fraudulent

EnglishEdit

EtymologyEdit

From Middle English fraudulent, from Old French fraudulent, from Latin fraudulentus, from fraus.

PronunciationEdit

  • (UK) IPA(key): /ˈfɹɔː.dʒʊ.lənt/, /ˈfɹɔː.djʊ.lənt/, /ˈfɹɔː.dʒə.lənt/, /ˈfɹɔː.djə.lənt/, /ˈfɹɔːdʒ.lənt/
  • (US) IPA(key): /ˈfɹɔ.dʒə.lənt/, /ˈfɹɑdʒ.lənt/
  • (file)

AdjectiveEdit

fraudulent (comparative more fraudulent, superlative most fraudulent)

  1. Dishonest; based on fraud or deception.
    • 1594, Richard Hooker, Of the Lawes of Ecclesiastical Politie, London: William Stansbye, published 1622, book III, page 98:
      Secondly, Philoſophy which we are warned not to take heed of : not that Philoſophy, which is true & found knowledge attained by naturall diſcourſe of reaſon ; but that Philoſophy which to bolſter hereſie or error, caſteth a fraudulent ſhew of reaſon vpon things which are indeed vnreaſonable, & by that meane as by a ſtratageme ſpoyleth the ſimple which are not able to withſtand ſuch cunning.
    • a. 1729, Samuel Clarke, “The Reward of Justice”, in The Works of Samuel Clarke, volume II, London: J. and P. Knapton, published 1738, page 191:
      The only reaſon, why men are not always ſufficiently ſenſible of This ; ſo that Many, who are very Juſt in their Dealings between Man and Man, will yet be very fraudulent or rapacious with regard to the Publick ; is becauſe, in this latter caſe, ’tis not ſo obviouſly and immediately apparent uppon Whom the Injury falls, as it is in the caſe of Private Wrongs.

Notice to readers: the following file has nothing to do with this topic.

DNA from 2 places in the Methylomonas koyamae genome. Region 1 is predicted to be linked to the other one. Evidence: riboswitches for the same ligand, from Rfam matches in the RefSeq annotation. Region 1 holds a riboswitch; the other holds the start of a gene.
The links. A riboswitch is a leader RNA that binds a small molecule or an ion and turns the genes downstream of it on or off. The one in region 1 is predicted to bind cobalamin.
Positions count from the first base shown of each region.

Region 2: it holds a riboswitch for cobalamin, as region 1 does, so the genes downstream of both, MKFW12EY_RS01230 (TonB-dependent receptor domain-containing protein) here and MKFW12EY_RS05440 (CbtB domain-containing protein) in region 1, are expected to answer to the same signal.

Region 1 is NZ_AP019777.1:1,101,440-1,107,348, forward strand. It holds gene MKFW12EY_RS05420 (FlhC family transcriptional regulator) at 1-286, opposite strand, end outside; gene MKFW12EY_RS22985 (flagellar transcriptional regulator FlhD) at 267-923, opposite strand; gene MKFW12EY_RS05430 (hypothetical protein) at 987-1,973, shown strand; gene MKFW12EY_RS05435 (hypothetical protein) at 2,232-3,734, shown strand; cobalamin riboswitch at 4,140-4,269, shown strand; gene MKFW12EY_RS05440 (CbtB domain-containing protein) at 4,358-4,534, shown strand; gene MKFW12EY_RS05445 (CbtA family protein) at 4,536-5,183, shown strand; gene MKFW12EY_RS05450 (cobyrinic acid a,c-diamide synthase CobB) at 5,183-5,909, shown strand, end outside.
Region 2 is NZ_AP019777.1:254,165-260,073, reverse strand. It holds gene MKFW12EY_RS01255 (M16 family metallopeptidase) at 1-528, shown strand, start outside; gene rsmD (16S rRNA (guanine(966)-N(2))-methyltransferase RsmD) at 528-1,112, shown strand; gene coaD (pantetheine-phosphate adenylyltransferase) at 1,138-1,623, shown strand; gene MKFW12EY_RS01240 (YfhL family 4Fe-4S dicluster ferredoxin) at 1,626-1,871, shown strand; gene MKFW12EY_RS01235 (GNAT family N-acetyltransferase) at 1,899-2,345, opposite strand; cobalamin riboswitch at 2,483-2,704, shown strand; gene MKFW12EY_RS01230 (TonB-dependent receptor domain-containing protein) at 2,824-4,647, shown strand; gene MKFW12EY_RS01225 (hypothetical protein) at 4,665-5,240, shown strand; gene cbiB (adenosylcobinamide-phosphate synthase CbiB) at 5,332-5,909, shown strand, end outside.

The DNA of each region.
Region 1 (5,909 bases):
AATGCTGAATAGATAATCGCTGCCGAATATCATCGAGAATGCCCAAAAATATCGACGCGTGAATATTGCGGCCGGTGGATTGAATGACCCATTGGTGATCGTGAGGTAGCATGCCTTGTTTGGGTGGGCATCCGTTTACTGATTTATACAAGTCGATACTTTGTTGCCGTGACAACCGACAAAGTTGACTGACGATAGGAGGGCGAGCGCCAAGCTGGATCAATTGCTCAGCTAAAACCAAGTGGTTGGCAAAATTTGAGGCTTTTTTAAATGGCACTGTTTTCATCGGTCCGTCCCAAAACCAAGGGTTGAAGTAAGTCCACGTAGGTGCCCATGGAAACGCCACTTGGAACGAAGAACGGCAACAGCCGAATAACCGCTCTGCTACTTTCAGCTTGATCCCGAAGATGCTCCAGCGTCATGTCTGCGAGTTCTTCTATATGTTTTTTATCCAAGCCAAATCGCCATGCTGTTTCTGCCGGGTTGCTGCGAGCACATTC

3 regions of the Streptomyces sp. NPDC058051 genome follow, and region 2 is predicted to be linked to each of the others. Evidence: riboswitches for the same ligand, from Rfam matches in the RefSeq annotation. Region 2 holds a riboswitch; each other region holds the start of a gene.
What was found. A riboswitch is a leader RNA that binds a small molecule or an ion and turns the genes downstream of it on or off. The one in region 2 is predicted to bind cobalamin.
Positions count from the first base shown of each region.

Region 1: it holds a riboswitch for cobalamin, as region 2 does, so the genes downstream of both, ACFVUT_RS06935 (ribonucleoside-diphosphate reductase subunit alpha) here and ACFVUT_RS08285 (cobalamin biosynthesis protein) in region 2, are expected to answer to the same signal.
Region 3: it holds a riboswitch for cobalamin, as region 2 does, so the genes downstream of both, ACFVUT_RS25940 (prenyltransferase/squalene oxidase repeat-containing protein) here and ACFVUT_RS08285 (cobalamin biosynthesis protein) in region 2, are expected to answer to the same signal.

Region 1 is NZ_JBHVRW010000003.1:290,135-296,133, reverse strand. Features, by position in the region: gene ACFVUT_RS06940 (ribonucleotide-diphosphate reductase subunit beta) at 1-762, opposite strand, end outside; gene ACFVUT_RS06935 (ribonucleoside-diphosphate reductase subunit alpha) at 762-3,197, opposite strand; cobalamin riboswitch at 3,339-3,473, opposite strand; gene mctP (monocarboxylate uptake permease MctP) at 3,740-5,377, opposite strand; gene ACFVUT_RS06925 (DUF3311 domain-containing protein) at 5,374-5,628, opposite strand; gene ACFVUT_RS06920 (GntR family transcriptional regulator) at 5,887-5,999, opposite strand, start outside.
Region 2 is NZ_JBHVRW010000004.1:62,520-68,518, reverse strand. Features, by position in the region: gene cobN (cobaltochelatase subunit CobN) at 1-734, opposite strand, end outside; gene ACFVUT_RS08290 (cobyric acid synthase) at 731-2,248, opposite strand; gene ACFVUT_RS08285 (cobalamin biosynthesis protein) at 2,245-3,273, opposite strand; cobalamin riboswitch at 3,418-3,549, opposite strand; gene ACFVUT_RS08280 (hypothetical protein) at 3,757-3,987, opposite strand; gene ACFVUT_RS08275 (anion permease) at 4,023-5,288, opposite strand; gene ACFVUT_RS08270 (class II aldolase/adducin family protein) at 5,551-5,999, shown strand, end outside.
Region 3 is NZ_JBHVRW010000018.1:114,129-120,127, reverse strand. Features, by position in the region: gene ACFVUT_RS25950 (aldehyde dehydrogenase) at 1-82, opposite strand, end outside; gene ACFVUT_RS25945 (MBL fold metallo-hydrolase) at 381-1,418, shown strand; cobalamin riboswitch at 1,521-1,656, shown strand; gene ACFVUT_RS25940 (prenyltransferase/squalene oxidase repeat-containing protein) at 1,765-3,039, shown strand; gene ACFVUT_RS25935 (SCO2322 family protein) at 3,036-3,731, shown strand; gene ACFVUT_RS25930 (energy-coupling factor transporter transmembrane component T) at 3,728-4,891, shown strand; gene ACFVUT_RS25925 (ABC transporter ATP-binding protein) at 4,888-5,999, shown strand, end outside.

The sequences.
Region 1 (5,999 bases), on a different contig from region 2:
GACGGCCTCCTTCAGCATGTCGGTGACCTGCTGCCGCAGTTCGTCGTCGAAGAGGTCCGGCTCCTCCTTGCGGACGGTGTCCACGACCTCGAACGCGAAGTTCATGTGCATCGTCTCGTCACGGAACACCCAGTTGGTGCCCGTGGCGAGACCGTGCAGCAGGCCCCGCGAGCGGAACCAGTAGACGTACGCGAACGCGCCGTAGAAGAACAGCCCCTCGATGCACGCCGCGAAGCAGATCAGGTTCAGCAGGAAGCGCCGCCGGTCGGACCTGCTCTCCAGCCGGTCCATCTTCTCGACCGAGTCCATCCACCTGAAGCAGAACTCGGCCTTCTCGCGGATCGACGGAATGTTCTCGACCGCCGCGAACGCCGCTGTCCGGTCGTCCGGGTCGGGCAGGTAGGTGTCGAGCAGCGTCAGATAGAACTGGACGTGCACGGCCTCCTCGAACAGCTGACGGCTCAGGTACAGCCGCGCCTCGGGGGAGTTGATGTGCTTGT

• 1827, Thomas Babington Macaulay, “Machiavelli”, in Critical and Historical Essays: Contributed to The Edinburgh Review, volume I, new edition, London: Printed for Longman et al., published 1850, page 28:
      One writer gravely assures us that Maurice of Saxony learned all his fraudulent policy from that execrable volume [The Prince].
  2. False, phony.
    He tried to pass a fraudulent check.

CollocationsEdit

SynonymsEdit

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TranslationsEdit


CatalanEdit

EtymologyEdit

From Latin fraudulentus.

AdjectiveEdit

fraudulent (feminine fraudulenta, masculine plural fraudulents, feminine plural fraudulentes)

  1. fraudulent

Derived termsEdit

Related termsEdit

Further readingEdit


Middle EnglishEdit

Alternative formsEdit

EtymologyEdit

From Middle French fraudulent, itself borrowed from Latin fraudulentus.

PronunciationEdit

  • IPA(key): /ˈfrau̯diu̯lɛnt/, /ˈfrau̯dilɛnt/

AdjectiveEdit

fraudulent

  1. Dishonest, fraudulent; based on fraud.
  2. Necrotic, rotting; infected with or afflicted with gangrene.

DescendantsEdit

  • English: fraudulent

ReferencesEdit